Russell Herman Conwell
Russell Herman Conwell was an American Baptist minister, orator, philanthropist, lawyer, and writer. He is best remembered as the founder and first president of Temple University in Philadelphia, as the Pastor of The Baptist Temple, and for his inspirational lecture, "Acres of Diamonds". He was born in South Worthington, Massachusetts.
The son of Massachusetts farmers, Conwell left home to attend the Wilbraham Wesleyan Academy and later Yale University. In 1862, before graduating from Yale, he enlisted in the Union Army during the American Civil War.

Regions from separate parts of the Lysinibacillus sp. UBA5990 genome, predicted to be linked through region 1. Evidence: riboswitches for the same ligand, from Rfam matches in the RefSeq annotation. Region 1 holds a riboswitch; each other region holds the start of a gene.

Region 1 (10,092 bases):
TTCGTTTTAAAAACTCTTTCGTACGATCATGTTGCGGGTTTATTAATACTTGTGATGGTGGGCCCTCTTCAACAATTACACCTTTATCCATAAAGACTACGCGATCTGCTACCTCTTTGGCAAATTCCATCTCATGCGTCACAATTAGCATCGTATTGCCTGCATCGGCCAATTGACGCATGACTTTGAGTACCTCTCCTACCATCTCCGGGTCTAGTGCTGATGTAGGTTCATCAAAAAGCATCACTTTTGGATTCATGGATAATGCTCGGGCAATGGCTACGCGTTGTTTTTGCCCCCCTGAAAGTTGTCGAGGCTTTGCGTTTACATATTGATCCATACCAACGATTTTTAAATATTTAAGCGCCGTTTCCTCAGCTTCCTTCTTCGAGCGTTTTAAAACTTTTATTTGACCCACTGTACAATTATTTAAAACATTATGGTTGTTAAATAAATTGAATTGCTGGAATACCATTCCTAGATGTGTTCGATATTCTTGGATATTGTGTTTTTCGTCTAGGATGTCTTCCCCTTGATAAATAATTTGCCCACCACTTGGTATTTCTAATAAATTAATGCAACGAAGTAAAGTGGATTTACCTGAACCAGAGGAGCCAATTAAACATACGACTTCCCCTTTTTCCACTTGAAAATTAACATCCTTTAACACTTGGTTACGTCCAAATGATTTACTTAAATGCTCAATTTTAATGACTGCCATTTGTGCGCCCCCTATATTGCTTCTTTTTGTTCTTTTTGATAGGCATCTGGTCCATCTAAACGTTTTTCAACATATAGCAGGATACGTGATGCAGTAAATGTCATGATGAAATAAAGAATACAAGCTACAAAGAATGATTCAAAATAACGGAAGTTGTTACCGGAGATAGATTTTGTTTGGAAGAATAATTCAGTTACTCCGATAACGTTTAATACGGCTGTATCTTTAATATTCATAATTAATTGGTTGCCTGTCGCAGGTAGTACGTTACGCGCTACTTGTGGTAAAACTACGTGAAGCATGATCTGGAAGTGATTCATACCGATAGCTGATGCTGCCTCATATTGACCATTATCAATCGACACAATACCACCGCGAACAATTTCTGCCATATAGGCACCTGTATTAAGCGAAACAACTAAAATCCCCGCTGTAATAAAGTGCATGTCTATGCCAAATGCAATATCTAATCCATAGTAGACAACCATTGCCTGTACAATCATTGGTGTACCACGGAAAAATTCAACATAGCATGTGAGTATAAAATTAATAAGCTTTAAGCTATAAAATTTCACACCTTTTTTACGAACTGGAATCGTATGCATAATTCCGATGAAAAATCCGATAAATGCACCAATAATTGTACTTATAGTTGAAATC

During the "Gum Swamp" expedition, he returned to the battlefield to retrieve the bodies of two of his deceased soldiers, and later during the same campaign purposefully drew enemy fire upon his position – resulting in his being shot in the shoulder – in order to gain a tactical advantage on his Confederate adversaries.
After the Civil War, Conwell studied law at the Albany Law School. Over the next several years, he worked as an attorney, journalist, and lecturer first in Minneapolis, then in Boston. Additionally, during this period, he published about 10 books, including campaign biographies of Ulysses S. Grant, Rutherford B. Hayes, and James A. Garfield. In 1880, he was ordained as a Baptist minister and took over a congregation in Lexington, Massachusetts.